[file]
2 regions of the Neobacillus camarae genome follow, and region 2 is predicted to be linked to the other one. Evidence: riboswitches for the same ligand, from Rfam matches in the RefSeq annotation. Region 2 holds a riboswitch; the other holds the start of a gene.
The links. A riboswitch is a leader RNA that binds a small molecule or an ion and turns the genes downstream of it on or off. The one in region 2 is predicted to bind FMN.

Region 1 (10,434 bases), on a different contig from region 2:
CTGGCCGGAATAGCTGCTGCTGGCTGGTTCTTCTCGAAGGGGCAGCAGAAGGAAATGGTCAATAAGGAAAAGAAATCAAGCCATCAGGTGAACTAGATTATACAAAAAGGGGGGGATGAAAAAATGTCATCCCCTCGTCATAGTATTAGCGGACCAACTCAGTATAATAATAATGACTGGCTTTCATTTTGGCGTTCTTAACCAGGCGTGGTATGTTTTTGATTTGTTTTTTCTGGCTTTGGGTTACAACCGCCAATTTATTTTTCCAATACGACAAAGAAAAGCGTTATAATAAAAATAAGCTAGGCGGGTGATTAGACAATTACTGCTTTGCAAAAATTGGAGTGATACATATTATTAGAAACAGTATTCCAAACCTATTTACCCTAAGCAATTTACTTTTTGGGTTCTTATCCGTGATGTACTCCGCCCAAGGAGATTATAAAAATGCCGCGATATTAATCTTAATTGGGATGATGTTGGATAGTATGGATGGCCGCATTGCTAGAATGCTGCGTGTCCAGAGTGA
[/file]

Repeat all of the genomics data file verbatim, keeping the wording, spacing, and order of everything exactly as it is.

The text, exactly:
2 regions of the Neobacillus camarae genome follow, and region 2 is predicted to be linked to the other one. Evidence: riboswitches for the same ligand, from Rfam matches in the RefSeq annotation. Region 2 holds a riboswitch; the other holds the start of a gene.
The links. A riboswitch is a leader RNA that binds a small molecule or an ion and turns the genes downstream of it on or off. The one in region 2 is predicted to bind FMN.

Region 1 (10,434 bases), on a different contig from region 2:
CTGGCCGGAATAGCTGCTGCTGGCTGGTTCTTCTCGAAGGGGCAGCAGAAGGAAATGGTCAATAAGGAAAAGAAATCAAGCCATCAGGTGAACTAGATTATACAAAAAGGGGGGGATGAAAAAATGTCATCCCCTCGTCATAGTATTAGCGGACCAACTCAGTATAATAATAATGACTGGCTTTCATTTTGGCGTTCTTAACCAGGCGTGGTATGTTTTTGATTTGTTTTTTCTGGCTTTGGGTTACAACCGCCAATTTATTTTTCCAATACGACAAAGAAAAGCGTTATAATAAAAATAAGCTAGGCGGGTGATTAGACAATTACTGCTTTGCAAAAATTGGAGTGATACATATTATTAGAAACAGTATTCCAAACCTATTTACCCTAAGCAATTTACTTTTTGGGTTCTTATCCGTGATGTACTCCGCCCAAGGAGATTATAAAAATGCCGCGATATTAATCTTAATTGGGATGATGTTGGATAGTATGGATGGCCGCATTGCTAGAATGCTGCGTGTCCAGAGTGA